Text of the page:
Court errors win O’Neill appeal hearing
A series of court errors has won Christopher Sound O’Neill a hearing on claims his lawyer refused to appeal his case.
O’Neill was convicted in May 1995 of robbery and sentenced to life as a habitual criminal.
Because of confused rulings at the district court level, his petition for a hearing was finally filed six years after the conviction then thrown out because it was so late.
But O’Neill charged that his lawyer refused to file an appeal on his behalf. According to the high court, the district court was in error for not holding an evidentiary hearing on that claim.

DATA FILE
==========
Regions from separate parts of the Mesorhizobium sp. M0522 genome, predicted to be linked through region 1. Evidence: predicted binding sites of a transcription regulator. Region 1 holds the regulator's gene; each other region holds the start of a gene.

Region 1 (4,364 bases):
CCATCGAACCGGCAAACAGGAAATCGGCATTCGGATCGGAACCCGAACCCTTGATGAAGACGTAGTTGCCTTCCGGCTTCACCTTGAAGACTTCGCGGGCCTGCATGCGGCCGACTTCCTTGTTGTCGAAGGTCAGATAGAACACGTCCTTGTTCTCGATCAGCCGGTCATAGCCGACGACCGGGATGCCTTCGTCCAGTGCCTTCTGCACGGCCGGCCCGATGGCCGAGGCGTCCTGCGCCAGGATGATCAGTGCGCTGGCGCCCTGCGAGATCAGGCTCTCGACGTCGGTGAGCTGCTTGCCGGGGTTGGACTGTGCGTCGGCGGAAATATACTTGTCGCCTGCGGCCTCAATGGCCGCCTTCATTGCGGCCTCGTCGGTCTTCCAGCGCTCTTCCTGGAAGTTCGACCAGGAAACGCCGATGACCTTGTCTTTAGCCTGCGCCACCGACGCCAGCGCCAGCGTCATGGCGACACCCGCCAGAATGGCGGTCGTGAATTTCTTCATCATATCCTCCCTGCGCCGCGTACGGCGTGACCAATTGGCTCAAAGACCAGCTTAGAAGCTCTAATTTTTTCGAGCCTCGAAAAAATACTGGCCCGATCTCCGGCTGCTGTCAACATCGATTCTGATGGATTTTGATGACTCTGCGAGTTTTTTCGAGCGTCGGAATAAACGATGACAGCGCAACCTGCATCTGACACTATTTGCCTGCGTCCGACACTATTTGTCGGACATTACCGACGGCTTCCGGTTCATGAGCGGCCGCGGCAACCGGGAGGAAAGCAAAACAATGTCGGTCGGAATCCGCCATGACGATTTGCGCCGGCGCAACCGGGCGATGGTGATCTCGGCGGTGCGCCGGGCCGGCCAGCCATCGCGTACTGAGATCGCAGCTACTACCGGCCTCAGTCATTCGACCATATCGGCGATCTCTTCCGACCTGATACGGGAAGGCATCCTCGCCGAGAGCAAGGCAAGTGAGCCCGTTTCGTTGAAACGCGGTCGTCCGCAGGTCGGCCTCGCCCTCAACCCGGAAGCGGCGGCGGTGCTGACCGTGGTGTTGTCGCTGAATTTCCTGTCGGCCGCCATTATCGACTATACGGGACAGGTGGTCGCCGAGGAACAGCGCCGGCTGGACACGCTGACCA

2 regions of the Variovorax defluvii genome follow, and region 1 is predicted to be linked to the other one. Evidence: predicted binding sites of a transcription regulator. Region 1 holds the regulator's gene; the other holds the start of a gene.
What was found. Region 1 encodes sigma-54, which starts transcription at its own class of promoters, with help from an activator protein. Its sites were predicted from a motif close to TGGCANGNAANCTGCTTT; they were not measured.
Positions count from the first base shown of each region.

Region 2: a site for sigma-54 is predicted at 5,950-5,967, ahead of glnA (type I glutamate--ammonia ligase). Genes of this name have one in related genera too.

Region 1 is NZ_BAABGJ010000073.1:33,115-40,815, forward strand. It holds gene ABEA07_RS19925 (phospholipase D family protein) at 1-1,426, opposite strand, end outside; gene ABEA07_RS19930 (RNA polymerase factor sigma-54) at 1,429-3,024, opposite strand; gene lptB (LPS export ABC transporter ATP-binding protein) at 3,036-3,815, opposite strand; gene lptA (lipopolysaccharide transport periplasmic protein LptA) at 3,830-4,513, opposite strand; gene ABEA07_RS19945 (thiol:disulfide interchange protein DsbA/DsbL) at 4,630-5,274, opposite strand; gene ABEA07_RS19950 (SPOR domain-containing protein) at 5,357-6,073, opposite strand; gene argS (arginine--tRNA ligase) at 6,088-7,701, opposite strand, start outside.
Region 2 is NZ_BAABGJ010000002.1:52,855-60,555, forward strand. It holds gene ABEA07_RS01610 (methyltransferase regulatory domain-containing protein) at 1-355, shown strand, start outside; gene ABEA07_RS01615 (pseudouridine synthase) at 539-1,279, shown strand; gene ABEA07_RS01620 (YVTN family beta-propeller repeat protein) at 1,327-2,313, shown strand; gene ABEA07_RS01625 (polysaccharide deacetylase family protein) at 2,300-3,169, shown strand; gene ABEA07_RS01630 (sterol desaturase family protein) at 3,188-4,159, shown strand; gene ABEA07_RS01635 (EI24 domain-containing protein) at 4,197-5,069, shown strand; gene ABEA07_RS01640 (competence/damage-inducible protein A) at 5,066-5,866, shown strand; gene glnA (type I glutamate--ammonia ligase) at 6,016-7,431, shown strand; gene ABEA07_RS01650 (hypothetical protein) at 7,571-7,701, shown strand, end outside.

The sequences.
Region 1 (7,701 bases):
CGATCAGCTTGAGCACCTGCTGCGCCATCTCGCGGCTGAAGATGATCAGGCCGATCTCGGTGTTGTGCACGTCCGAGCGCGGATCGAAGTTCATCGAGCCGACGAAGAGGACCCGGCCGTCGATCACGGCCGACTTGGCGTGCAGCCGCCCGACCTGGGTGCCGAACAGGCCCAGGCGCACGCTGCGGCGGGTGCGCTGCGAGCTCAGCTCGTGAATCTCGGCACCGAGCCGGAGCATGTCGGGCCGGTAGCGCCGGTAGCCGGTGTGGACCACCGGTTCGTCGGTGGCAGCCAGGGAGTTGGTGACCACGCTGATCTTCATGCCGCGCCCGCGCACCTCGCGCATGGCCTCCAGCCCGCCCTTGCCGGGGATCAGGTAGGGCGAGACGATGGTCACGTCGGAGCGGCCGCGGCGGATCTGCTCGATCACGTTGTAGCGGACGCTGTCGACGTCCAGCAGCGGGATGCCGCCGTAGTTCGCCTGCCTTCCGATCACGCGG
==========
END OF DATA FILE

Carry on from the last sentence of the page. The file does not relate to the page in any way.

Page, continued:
In addition, O’Neill argued his appeal wasn’t filed too late because he had never been served by the district court with a notice that an order had been entered dismissing his petition.
That, according to the Supreme Court, means the clock on his 30-day period to file an appeal never started. The high court remanded the case to district court to conduct an evidentiary hearing into whether O’Neill’s trial lawyer deprived him of the right to appeal. It instructed the district court to allow the appeal if that’s true and advised O’Neill that he can appeal to the Supreme Court if the district court rejects his argument.